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Psychosis: Differential diagnosis

Ruling out underlying organic pathology

Many medical illnesses can cause psychotic symptoms, but they generally have other symptoms and signs associated with the primary disease.

For first presentations of psychosis, a physical examination that includes a neurological examination, general medical history and review of symptoms should be conducted. Unless otherwise indicated by the history or physical examination, screening blood tests should include complete blood count, blood chemistry including electrolytes, liver function tests and a thyroid-stimulating hormone test.

For these first-time patients, a CT or MRI is recommended to rule out structural brain abnormalities.

Ruling out other pathology

In addition to ruling out organic pathology, investigate:

  • delirium or dementia
  • substance intoxication or withdrawal. A toxicology screen is also recommended because substance intoxication and withdrawal can present with psychotic symptoms.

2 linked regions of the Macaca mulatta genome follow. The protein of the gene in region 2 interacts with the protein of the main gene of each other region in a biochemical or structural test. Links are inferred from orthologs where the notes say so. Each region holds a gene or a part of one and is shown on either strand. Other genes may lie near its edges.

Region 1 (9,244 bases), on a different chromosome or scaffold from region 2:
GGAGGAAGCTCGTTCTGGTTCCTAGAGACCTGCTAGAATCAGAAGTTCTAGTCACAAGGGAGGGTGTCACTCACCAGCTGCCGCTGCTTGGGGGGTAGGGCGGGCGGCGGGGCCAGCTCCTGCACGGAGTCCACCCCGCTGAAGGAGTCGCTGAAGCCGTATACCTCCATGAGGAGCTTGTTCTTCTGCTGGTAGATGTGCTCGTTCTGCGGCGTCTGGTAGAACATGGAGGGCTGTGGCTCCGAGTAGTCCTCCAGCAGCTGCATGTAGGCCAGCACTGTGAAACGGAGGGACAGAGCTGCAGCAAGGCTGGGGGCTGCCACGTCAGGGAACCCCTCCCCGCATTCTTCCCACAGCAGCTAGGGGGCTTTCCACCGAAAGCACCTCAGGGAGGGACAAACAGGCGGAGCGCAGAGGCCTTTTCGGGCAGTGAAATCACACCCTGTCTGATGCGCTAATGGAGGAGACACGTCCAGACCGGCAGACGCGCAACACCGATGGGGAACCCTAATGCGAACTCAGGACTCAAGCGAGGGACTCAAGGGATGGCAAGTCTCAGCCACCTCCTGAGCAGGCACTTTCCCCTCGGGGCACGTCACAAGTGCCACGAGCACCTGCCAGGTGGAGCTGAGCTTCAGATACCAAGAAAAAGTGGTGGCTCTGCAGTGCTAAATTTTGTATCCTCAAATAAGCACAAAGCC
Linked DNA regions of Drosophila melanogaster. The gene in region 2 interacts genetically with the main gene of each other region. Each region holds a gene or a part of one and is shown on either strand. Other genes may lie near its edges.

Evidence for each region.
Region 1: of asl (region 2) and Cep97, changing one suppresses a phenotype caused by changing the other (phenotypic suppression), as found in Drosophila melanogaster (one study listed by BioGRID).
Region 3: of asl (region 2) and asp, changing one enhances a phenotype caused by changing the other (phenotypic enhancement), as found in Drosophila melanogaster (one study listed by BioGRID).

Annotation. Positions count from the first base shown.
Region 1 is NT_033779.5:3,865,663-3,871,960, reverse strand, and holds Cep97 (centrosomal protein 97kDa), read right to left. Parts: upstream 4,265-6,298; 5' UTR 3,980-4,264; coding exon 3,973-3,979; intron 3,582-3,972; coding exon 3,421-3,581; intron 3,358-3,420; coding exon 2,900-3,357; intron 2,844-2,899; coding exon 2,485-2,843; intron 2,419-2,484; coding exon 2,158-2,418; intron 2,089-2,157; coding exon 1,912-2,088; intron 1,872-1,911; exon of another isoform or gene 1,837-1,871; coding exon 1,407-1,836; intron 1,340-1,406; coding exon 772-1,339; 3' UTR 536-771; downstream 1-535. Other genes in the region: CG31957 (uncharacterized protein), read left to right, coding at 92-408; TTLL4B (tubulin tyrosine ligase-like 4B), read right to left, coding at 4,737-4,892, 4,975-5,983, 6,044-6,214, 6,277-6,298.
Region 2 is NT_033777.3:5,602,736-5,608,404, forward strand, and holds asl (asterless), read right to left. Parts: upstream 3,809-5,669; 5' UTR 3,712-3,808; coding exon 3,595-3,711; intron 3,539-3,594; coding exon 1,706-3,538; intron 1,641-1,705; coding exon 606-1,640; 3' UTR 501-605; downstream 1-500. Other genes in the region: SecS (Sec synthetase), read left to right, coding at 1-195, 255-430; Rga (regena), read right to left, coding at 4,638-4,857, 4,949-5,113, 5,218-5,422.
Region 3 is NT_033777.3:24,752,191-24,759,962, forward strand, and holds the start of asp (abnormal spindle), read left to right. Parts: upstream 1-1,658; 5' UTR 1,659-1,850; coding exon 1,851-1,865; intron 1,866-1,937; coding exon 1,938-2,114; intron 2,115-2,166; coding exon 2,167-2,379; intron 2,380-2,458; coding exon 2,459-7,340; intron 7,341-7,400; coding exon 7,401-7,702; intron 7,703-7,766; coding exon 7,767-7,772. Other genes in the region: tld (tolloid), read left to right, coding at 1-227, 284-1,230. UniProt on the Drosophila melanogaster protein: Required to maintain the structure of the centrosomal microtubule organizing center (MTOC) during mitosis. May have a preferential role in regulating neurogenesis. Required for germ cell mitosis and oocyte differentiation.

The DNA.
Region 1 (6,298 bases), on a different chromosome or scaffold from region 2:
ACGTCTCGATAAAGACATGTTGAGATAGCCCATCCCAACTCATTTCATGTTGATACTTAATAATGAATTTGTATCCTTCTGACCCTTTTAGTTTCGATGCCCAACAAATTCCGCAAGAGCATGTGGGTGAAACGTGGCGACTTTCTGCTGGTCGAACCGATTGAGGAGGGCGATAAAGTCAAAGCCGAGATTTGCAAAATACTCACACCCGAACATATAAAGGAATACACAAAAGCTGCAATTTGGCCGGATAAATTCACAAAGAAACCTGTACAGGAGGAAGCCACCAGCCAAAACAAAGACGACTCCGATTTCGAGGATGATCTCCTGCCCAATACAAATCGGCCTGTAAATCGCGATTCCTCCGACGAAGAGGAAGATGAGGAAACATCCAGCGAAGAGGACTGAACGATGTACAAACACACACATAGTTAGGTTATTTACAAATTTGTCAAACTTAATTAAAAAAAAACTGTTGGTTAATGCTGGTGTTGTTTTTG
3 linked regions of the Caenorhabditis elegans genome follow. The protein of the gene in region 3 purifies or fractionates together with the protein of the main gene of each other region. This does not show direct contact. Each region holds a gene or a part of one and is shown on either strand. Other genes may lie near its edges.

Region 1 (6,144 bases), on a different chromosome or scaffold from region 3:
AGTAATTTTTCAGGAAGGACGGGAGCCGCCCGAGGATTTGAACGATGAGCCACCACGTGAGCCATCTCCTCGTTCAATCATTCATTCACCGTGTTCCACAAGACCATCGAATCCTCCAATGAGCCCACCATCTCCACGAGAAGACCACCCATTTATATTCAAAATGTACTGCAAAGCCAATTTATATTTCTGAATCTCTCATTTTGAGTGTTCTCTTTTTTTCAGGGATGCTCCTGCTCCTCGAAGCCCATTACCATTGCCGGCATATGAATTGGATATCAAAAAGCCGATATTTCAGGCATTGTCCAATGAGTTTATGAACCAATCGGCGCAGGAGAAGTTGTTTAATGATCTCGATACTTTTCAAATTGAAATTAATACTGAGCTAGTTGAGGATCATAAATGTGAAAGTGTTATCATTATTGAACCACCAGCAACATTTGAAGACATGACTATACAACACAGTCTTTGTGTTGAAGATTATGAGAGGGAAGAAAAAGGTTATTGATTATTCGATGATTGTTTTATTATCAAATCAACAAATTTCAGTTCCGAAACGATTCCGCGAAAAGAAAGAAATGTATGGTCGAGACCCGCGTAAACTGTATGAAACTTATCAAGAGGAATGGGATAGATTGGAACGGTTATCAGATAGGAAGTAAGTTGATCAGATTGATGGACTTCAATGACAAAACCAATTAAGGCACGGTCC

• mood disorder with psychotic features (depression or mania). Mood disorder with psychotic features can be differentiated from schizophrenia by the exclusive appearance of psychotic symptoms during periods of mood disturbance.

Identifying the specific psychotic disorder

Brief psychotic disorder

Brief psychotic disorder is characterized by psychotic symptoms lasting
at least one day but less than one month.

Schizophreniform disorder

Schizophreniform disorder is characterized by symptoms of schizophrenia that last at least one month but less than six months.

Delusional disorder

Delusional disorder is characterized by non-bizarre delusions and the
absence of other characteristic symptoms of schizophrenia (e.g., hallucinations, negative symptoms, disorganized speech or behaviour).

Schizoaffective disorder

Schizoaffective disorder is characterized by a mood episode that is concurrent with psychotic symptoms of schizophrenia, where the mood symptoms are present for a substantial portion of the total duration of the disturbance, and psychotic symptoms must also be present for at least two weeks in the absence of prominent mood symptoms.


Schizophrenia is characterized by the presence of symptoms (e.g., hallucinations, delusions, negative symptoms, disorganized speech or behaviour) for at least six months (see summary of  DSM-5 diagnostic criteria)

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Frequently asked questions

Clinical guidelines

Treatment of schizophrenia (CPA, 2005)